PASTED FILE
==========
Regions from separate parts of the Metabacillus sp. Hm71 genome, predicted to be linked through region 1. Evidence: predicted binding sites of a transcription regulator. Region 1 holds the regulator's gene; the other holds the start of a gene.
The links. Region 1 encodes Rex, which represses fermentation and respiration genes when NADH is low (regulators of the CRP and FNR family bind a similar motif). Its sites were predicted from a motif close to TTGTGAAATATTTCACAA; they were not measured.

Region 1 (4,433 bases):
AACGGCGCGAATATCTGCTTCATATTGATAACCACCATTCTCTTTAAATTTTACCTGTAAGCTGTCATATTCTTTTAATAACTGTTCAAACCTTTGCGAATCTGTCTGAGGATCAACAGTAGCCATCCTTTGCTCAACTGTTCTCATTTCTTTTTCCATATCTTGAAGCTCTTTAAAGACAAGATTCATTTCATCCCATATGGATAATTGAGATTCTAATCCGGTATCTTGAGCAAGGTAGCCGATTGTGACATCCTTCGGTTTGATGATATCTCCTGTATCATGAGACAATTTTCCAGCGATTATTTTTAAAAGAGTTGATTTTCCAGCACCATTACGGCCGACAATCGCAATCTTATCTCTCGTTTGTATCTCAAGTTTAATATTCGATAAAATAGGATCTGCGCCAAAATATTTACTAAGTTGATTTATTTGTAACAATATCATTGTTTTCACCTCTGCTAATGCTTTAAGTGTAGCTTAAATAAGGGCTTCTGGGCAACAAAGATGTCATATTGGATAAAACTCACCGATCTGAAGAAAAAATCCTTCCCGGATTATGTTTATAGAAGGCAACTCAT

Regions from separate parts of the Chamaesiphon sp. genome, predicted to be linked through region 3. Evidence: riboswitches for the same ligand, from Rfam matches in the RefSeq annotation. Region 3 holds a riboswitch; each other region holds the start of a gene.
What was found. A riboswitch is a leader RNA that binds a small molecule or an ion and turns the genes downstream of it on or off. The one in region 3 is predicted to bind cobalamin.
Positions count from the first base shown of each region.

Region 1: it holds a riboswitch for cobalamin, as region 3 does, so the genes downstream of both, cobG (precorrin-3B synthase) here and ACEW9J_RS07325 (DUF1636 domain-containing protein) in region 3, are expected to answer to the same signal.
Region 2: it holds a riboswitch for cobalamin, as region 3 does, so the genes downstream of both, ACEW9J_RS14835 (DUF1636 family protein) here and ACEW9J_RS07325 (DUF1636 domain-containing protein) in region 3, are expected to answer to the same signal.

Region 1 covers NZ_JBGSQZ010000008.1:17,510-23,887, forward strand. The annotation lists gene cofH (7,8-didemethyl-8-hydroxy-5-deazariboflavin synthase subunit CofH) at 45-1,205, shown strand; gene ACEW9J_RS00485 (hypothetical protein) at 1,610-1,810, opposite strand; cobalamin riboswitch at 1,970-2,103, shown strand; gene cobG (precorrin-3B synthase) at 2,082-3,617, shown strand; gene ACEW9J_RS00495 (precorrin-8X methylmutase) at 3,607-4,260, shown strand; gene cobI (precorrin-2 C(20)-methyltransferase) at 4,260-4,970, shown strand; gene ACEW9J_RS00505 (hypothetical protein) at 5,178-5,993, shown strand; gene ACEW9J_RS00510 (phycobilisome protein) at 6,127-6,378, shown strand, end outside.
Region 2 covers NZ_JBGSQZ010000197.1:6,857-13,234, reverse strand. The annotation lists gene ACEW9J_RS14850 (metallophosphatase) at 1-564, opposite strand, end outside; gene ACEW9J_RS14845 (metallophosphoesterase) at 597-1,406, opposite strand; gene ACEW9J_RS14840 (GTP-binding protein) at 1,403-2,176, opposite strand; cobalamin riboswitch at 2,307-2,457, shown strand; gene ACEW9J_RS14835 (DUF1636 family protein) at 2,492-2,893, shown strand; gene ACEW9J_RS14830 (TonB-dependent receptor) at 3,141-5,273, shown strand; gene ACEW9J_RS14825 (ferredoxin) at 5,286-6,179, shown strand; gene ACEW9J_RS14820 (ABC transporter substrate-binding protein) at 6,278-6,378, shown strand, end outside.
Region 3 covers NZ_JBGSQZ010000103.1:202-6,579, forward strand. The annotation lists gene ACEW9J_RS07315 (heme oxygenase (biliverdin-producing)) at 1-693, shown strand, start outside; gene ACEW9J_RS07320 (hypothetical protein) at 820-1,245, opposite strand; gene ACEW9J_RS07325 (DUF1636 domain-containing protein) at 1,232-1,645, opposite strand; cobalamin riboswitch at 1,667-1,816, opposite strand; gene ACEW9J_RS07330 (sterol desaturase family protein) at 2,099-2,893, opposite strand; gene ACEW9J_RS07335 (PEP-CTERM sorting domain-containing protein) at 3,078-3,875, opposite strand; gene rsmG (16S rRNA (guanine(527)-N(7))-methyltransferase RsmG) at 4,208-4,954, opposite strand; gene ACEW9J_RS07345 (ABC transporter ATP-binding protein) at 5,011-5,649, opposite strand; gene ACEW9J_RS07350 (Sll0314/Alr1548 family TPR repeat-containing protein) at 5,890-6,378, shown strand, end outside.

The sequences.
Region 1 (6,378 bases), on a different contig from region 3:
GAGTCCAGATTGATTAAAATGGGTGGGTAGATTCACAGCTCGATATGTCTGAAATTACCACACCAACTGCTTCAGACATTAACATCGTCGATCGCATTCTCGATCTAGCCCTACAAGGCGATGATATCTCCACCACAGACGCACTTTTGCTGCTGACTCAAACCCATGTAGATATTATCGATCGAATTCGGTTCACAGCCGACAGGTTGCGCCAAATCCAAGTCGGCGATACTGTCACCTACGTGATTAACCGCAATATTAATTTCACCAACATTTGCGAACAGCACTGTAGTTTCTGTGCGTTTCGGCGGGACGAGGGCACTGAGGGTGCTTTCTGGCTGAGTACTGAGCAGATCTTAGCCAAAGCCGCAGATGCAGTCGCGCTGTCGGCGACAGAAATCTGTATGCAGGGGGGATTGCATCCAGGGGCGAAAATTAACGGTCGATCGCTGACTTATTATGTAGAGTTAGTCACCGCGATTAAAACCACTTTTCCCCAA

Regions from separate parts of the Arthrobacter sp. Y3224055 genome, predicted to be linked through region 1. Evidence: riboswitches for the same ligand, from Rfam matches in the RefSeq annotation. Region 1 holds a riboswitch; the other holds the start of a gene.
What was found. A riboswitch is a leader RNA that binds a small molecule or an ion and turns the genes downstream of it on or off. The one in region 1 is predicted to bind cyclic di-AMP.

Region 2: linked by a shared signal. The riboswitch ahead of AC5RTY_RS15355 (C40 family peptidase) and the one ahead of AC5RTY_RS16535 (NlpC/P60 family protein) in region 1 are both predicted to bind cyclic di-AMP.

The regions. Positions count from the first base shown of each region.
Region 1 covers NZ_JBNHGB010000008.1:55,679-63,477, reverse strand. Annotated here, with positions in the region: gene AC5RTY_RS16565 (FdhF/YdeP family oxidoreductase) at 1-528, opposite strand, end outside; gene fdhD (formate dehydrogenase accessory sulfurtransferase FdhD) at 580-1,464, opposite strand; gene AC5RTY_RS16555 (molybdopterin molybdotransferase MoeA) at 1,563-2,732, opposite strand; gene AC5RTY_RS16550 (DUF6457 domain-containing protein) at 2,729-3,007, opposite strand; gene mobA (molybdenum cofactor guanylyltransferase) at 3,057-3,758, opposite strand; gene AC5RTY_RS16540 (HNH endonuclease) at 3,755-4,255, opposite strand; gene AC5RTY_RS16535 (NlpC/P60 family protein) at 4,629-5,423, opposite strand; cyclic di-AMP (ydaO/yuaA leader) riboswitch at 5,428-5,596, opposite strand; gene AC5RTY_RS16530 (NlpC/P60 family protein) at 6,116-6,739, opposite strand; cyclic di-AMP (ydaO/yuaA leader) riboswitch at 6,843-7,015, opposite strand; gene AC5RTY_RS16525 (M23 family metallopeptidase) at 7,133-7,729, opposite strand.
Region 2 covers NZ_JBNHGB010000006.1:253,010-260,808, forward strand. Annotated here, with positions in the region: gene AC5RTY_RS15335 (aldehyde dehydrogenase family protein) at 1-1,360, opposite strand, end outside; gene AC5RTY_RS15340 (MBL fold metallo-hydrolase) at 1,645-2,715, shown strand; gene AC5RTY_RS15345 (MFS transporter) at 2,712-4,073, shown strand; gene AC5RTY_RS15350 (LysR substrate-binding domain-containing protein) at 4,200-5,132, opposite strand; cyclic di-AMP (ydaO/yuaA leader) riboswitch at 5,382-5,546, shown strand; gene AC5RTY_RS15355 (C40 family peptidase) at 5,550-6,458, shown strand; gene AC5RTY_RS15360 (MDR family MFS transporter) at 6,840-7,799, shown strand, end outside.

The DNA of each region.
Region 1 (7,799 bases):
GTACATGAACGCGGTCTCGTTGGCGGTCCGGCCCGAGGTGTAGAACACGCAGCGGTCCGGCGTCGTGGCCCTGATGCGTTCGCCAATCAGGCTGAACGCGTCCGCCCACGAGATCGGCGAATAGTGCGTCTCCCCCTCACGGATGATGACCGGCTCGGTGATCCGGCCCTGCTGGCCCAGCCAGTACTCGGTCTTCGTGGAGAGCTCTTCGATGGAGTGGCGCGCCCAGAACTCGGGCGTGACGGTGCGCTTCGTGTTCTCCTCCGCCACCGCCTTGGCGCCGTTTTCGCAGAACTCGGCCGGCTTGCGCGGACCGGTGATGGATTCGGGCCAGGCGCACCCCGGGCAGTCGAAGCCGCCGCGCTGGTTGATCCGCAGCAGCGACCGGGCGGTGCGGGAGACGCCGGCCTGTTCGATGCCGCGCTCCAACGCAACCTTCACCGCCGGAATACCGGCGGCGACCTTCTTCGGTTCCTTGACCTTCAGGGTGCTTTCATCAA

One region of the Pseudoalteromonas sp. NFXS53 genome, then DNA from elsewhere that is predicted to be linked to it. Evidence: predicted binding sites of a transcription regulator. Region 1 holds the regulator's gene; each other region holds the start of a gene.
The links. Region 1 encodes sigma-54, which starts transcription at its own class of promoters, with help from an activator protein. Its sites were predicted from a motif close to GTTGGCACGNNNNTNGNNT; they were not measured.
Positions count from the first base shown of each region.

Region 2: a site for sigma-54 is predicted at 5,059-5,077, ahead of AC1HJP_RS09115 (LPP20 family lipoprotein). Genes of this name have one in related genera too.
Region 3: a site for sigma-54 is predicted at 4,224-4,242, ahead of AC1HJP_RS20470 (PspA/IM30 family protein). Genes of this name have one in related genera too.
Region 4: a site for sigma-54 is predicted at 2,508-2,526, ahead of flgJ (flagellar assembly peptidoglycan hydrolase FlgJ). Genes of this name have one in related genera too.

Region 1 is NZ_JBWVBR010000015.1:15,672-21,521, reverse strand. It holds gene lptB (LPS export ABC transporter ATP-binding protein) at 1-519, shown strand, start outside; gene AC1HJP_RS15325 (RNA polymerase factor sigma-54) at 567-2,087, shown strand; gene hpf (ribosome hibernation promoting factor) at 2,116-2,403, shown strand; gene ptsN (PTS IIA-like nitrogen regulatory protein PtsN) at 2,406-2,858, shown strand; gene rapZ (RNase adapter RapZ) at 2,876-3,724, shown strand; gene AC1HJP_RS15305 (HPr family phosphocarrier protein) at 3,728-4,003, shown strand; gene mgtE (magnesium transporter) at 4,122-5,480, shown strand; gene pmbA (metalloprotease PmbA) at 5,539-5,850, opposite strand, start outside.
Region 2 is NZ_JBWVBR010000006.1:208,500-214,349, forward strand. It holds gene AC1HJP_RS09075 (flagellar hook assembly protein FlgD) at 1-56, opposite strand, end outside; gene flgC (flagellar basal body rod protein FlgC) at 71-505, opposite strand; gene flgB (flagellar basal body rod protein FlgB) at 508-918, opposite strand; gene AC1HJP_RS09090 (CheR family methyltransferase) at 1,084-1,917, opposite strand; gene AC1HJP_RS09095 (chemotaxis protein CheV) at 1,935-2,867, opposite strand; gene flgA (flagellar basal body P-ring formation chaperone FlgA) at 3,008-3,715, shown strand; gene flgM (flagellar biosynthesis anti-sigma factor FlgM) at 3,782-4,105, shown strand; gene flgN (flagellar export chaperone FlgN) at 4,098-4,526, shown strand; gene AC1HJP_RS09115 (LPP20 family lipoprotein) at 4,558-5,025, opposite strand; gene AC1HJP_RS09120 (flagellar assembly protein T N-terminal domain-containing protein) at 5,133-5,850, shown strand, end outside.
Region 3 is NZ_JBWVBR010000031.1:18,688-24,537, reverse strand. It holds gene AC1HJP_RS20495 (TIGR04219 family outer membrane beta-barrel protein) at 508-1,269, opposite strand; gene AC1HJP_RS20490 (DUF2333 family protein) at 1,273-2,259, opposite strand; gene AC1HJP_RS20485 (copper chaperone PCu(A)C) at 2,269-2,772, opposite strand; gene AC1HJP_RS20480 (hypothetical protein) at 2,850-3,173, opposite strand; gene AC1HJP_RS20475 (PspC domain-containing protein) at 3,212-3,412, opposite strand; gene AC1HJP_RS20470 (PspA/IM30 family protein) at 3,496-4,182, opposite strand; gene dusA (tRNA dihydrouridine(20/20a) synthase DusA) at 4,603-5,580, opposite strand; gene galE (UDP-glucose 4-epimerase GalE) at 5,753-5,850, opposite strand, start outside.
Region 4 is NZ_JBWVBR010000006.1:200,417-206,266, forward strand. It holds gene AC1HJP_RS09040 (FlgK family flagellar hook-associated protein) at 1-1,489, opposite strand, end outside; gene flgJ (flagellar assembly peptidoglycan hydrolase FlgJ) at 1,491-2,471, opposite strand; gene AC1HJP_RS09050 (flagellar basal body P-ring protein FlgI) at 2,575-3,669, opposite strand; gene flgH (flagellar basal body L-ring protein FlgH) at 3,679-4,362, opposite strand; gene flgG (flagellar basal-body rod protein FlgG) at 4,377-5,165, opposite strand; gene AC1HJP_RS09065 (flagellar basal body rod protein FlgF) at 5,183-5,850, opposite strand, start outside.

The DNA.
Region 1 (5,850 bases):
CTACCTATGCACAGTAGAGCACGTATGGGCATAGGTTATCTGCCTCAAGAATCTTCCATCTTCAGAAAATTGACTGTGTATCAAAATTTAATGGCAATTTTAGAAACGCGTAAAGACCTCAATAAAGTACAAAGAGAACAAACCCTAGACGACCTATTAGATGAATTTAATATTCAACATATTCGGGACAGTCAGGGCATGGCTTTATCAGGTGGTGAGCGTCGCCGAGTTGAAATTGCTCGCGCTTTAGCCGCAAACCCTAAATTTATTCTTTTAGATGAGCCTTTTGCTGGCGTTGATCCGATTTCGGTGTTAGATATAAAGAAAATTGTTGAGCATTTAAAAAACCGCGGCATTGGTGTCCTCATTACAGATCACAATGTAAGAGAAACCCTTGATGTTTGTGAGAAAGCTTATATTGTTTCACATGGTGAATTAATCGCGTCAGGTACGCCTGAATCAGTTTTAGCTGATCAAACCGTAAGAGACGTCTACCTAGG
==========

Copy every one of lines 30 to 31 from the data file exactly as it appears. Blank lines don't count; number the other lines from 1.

Region 4: a site for sigma-54 is predicted at 2,508-2,526, ahead of flgJ (flagellar assembly peptidoglycan hydrolase FlgJ). Genes of this name have one in related genera too.

Region 1 is NZ_JBWVBR010000015.1:15,672-21,521, reverse strand. It holds gene lptB (LPS export ABC transporter ATP-binding protein) at 1-519, shown strand, start outside; gene AC1HJP_RS15325 (RNA polymerase factor sigma-54) at 567-2,087, shown strand; gene hpf (ribosome hibernation promoting factor) at 2,116-2,403, shown strand; gene ptsN (PTS IIA-like nitrogen regulatory protein PtsN) at 2,406-2,858, shown strand; gene rapZ (RNase adapter RapZ) at 2,876-3,724, shown strand; gene AC1HJP_RS15305 (HPr family phosphocarrier protein) at 3,728-4,003, shown strand; gene mgtE (magnesium transporter) at 4,122-5,480, shown strand; gene pmbA (metalloprotease PmbA) at 5,539-5,850, opposite strand, start outside.